My (endless?) decluttering continues, and with it, blasts from the past rise to the surface.
During 1984, before I trained as a journalist, I set out to create a portfolio of photos of people who interested me – who were ‘In the news’ at the time. As a starting point, I approached figures I’d heard interviewed by Sharon Crosbie on her Nine to Noon National Radio show. Some were regular commentators – and I even asked Crosbie herself.
Most of those I approached were gracious and agreed to be part of the project. Most didn’t know me from a bar of soap, but kindly let a stranger visit them to take some photos. Here are some of the pics I came across recently (with the original slides, which is good even by my own nascent archivist standards).
All the shots were taken on 35mm Kodachrome 64 loaded in one of my Canon SLR (Single Lens Reflex) cameras, either with natural light or with a portable flash unit bounced into a slivered umbrella set up on location. I had a Canon 100mm f2.8 lens I used for portraits in those days.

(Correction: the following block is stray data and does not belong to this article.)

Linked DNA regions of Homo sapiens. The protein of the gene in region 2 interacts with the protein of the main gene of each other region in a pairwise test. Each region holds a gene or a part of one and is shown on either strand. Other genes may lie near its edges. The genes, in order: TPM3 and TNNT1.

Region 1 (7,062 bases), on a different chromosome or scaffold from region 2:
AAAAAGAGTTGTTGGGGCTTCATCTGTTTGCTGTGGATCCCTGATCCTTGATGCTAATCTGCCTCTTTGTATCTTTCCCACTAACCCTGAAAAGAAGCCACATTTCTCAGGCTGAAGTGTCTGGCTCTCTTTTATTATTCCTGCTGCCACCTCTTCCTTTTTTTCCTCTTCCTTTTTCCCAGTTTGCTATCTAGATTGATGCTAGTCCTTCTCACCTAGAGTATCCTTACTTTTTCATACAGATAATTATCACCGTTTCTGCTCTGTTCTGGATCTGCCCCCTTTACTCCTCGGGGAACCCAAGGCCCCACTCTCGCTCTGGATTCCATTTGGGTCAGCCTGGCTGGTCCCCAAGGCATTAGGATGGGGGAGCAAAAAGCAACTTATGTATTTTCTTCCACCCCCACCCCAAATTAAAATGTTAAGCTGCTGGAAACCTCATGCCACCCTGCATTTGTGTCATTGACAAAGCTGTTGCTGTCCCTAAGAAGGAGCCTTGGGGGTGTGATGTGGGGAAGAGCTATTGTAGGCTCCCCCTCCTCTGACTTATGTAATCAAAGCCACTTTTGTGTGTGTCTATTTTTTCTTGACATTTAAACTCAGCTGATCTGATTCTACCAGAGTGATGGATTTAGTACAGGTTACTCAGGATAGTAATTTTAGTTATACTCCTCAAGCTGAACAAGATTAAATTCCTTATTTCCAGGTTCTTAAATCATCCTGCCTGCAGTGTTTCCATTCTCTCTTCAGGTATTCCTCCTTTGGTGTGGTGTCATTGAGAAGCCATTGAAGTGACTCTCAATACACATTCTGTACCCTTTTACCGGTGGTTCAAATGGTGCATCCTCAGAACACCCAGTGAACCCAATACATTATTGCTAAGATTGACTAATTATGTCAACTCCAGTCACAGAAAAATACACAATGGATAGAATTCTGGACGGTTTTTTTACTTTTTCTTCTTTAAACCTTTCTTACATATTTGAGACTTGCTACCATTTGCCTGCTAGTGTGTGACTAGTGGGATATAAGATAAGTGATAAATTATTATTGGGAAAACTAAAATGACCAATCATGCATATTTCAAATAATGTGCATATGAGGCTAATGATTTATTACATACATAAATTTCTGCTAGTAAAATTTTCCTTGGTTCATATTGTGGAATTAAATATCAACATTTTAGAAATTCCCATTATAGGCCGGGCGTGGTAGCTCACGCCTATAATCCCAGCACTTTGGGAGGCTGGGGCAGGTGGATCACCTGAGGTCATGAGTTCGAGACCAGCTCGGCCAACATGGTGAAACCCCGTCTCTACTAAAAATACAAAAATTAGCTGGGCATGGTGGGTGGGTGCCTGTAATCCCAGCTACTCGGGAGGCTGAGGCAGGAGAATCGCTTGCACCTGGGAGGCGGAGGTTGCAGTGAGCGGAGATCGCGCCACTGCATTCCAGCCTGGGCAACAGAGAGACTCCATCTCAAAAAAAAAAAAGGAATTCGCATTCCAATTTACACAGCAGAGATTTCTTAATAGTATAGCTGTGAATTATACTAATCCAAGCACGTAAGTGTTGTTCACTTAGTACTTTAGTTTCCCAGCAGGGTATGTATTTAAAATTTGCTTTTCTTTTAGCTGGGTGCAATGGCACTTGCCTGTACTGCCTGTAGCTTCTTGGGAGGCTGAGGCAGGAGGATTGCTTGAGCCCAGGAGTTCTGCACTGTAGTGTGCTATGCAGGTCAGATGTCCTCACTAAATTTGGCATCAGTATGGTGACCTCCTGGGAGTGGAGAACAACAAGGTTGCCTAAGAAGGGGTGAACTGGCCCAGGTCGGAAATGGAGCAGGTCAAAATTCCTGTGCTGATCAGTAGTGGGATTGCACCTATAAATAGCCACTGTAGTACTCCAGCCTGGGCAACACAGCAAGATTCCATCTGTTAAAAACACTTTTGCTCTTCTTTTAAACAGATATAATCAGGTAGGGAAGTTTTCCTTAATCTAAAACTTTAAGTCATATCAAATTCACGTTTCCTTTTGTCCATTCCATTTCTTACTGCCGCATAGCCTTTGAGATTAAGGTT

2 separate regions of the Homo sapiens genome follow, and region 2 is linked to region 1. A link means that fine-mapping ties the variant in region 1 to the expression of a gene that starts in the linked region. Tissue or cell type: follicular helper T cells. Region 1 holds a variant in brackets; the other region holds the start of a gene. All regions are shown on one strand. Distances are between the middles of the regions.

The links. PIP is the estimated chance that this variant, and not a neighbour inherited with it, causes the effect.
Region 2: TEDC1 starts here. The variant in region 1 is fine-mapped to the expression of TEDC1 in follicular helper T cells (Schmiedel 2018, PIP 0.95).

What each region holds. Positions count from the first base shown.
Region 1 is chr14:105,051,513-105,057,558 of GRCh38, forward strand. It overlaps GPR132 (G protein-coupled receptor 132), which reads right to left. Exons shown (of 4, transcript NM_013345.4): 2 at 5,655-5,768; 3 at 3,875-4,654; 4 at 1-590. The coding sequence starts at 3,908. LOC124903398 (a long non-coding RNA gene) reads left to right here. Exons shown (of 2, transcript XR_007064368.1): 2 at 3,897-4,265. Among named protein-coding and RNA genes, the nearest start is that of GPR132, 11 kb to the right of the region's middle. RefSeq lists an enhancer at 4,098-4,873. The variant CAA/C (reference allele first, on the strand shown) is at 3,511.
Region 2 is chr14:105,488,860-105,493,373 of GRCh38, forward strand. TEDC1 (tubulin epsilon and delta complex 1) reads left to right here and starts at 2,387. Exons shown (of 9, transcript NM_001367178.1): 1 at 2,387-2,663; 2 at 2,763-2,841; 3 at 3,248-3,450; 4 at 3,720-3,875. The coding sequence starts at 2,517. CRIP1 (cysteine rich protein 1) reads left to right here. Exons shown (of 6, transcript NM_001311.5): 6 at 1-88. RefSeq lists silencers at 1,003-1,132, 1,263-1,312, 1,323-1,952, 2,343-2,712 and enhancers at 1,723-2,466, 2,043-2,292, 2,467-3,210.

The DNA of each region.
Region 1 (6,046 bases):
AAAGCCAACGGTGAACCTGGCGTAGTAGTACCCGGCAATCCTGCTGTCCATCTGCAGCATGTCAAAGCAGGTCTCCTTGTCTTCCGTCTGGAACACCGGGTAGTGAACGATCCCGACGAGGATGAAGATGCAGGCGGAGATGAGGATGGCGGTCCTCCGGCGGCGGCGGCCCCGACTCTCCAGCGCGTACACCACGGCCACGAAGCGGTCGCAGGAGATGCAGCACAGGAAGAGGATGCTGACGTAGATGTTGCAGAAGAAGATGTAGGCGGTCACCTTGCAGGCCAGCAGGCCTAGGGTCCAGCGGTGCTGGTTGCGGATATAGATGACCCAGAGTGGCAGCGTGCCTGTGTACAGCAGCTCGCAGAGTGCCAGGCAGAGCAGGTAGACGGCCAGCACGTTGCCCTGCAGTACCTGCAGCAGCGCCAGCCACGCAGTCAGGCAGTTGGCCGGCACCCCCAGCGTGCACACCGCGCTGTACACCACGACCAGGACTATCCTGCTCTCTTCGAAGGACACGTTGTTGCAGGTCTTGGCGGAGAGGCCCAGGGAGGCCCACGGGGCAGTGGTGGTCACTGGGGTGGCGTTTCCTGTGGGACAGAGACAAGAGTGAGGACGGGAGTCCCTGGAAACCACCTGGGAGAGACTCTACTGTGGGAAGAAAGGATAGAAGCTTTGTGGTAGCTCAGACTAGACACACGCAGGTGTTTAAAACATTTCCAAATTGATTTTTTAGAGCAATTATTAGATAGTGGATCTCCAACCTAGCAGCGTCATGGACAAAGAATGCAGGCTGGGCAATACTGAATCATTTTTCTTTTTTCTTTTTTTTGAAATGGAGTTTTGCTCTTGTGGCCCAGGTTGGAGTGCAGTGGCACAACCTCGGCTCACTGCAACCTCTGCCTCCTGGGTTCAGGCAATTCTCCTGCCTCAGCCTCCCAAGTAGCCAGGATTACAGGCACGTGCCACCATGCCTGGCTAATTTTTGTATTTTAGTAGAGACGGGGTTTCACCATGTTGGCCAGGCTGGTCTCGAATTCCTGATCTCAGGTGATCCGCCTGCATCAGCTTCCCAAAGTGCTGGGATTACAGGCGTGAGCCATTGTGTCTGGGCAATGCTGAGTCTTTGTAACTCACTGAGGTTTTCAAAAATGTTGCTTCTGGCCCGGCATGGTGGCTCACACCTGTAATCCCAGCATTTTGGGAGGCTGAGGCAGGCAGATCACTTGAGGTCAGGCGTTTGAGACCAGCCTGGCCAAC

The subjects are: (Top L-R) Peace campaigner Owen Wilkes, economist Len Bayliss*, then-Mayor of Wellington Ian Lawrence, Victoria University Political scientist Rod Alley, Actor and activist Tungia Baker;
(Bottom L-R) The NZ Film Commission’s Lindsay Shelton, Broadcaster Sharon Crosbie, Victoria University Religious studies lecturer Jim Veitch.
It was very kind of these people to allow me to come and take up their time in this way. It said something to me then, and now, about how open and approachable New Zealand public figures can be. Good on them.
*Len Bayliss died very recently. In his world he was a giant – see Len Bayliss’ courageous voice by Michael Reddell at Newsroom.co.nz
Owen Wilkes passed away in 2005, as did our beloved Tungia Baker. Tempus fuget.